The word eerie descended from the Old English earg, which meant “cowardly” and itself evolved (or so say some etymologists and linguists) from either the Proto-Germanic adjective argaz, meaning “unmanly” or “fainthearted,” or the Proto-Indo-European verb root ergh-, meaning “to tremble or shake.” So it's understandable that when eerie first came into use during the late thirteenth century, it meant “fearful or timid.” The eighteenth-century Scottish poet and lyricist Robert Burns was the first to use the adjective in its contemporary sense of “strange and mysterious in a way that inspires uneasiness, fear, or dread,” and since it was through his influence that this became the word's primary meaning throughout the English-speaking world, it's more than a little ironic that the Scottish still often use eerie in what is basically its original sense of “frightened or unnerved.”

©2013 Michael R. Gates

October 21, 2013

Case File #013.10.21: TARANTULA

For many people, the mere utterance of the word tarantula raises goosebumps aplenty, most likely because it conjures up mental imagery featuring a vast array of giant arachnids both real and fictional. But when the noun first appeared in the English lexicon circa 1591, it referred not to just any eight-legged terror but only to a specific European wolf spider, Lycosa tarentula. Now, this info probably doesn't surprise you if you're already aware that the English noun is a direct borrowing of the Medieval Latin, that the Latin derived from the Old Italian noun tarantola, and that the Italian evolved from Taranto, the name of a seaport in southern Italy where the aforementioned wolf spiders are commonly found. However, you may be surprised to learn that it wasn't until the late eighteenth century that tarantula was first used in reference to Theraphosidae, the family of large hairy spiders native to the tropical and subtropical regions of the Americas. And its use as a generic term for any monstrous spider is an even more recent phenomenon, having first appeared in American English around the middle of the twentieth century.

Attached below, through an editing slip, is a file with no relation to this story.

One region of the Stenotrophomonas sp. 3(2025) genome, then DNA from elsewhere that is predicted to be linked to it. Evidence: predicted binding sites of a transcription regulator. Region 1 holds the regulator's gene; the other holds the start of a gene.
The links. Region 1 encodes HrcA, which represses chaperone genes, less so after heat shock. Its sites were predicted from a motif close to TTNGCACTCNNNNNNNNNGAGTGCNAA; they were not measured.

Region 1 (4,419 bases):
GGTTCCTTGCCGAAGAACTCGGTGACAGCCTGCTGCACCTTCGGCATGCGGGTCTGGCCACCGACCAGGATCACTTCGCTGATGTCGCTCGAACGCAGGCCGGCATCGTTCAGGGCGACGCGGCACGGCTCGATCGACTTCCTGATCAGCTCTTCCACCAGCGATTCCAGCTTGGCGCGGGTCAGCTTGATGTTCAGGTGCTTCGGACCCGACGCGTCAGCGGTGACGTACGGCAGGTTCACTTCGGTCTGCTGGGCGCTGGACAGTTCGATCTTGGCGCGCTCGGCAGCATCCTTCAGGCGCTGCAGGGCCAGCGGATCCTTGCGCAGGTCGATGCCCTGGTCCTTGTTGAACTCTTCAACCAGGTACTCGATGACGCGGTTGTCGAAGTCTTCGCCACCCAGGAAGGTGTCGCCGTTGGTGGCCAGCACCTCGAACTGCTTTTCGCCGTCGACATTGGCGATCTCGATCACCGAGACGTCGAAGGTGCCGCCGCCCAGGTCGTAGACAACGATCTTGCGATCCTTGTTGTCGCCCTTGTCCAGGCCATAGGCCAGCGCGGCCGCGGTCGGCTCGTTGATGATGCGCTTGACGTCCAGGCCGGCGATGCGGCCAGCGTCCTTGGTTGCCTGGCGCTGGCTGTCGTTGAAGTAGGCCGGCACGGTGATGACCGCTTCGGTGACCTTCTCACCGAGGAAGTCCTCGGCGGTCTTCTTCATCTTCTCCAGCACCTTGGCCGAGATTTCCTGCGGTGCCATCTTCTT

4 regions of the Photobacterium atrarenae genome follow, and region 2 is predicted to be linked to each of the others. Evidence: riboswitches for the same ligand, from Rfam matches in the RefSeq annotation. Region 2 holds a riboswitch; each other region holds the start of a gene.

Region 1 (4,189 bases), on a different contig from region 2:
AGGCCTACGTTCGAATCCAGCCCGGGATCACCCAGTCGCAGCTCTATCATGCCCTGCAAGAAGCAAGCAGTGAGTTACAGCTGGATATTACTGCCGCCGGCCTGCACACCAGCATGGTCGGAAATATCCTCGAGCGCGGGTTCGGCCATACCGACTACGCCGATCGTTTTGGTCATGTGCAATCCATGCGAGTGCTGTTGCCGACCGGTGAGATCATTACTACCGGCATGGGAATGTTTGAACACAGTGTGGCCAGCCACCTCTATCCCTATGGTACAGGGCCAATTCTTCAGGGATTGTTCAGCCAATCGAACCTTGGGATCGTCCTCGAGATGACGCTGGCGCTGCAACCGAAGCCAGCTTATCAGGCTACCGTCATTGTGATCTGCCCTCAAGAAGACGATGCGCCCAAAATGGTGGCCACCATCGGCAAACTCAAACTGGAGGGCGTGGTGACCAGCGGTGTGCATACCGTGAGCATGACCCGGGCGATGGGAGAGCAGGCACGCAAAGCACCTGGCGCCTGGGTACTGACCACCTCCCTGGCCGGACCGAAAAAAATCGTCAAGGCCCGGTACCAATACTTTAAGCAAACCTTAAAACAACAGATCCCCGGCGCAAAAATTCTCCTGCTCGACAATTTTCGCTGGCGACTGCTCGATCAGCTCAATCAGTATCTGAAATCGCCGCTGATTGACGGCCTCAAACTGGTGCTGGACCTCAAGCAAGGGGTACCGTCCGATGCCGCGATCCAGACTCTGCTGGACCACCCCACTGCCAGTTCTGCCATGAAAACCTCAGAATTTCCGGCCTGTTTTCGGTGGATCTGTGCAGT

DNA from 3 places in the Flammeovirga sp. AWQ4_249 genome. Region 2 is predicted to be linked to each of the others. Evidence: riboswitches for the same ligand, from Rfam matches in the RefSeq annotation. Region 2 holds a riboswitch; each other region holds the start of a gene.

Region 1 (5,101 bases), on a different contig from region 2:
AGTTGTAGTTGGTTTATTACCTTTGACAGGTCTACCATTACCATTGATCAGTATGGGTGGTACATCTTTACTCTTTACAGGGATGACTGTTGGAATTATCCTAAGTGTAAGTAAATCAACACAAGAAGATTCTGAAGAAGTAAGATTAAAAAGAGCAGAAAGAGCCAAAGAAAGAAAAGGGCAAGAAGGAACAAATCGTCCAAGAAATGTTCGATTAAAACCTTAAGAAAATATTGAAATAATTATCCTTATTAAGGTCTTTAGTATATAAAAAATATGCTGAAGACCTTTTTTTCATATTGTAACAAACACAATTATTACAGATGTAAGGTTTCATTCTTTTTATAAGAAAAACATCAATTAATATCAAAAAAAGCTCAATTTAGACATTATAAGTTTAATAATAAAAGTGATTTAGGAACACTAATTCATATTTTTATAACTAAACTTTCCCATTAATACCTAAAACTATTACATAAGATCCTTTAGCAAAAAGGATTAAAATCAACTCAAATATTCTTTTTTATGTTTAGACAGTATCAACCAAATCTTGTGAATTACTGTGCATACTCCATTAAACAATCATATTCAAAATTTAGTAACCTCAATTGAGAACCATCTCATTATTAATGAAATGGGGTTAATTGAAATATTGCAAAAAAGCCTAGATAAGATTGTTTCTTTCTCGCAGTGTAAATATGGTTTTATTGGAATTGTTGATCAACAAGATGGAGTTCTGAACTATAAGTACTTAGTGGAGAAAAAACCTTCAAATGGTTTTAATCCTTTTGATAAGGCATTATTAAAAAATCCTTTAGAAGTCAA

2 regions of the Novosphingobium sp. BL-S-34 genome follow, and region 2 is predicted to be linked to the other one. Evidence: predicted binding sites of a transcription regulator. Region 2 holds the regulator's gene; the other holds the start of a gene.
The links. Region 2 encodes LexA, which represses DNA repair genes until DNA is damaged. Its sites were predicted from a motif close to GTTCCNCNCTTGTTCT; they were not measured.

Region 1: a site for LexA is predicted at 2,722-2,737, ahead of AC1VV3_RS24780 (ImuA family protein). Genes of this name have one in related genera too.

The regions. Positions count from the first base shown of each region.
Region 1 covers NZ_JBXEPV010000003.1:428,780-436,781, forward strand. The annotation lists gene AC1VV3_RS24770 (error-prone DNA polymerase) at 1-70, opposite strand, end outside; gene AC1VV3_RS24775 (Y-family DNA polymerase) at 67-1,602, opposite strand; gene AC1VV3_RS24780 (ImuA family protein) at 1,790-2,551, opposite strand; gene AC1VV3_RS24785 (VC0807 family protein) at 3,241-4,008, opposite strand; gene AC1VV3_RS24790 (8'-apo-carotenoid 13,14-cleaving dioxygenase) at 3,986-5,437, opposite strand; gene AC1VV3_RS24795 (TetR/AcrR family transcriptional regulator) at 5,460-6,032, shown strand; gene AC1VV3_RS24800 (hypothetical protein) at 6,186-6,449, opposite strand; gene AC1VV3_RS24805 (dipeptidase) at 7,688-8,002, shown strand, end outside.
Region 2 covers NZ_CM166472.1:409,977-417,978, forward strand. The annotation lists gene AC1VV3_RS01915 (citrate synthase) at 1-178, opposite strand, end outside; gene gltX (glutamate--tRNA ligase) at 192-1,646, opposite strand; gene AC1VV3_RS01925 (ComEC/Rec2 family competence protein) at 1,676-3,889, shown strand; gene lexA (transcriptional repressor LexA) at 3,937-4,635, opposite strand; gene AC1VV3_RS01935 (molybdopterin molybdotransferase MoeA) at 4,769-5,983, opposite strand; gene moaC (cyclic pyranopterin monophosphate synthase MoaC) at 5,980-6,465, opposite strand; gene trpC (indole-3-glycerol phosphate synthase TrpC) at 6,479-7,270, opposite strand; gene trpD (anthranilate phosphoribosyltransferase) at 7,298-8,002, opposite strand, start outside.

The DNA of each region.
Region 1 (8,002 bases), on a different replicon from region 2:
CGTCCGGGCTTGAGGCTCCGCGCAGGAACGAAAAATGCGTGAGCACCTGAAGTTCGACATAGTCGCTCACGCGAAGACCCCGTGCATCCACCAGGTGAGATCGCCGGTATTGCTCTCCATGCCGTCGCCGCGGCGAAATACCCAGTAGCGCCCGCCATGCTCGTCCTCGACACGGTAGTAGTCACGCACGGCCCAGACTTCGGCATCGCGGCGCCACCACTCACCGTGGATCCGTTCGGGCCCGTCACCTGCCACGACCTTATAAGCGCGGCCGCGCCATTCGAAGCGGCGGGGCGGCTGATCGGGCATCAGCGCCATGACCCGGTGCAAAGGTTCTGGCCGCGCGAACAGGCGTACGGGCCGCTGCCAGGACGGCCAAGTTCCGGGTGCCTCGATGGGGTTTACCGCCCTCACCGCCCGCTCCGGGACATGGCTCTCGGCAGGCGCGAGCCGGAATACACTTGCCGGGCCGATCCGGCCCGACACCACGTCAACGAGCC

©2013 Michael R. Gates

October 17, 2013

Case File #013.10.17: GHASTLY

Although ghastly means “intensely unpleasant, horrible, or terrifying” and is even occasionally used to mean “pale, pallid, or otherwise resembling a ghost,” it has no palpable etymological relationship to the word ghost. The adjective is actually a descendant of the Old English verb g├Žstan, which meant “to frighten or torment,” and when it first came into use at the end of the thirteenth century, it was spelled gastlich or sometimes gostlich. The form evolved to gastli within a scant quarter of a century or so, but the current ghastly didn't show up until 1590—its first published appearance was in Edmund Spenser's epic poem The Faerie Queene—which was also around the time the word's adverbial senses (“in a macabre, gruesome, or terrifying manner” and “with a deathlike quality”) came into use.

©2013 Michael R. Gates

October 10, 2013

Case File #013.10.10: FREAK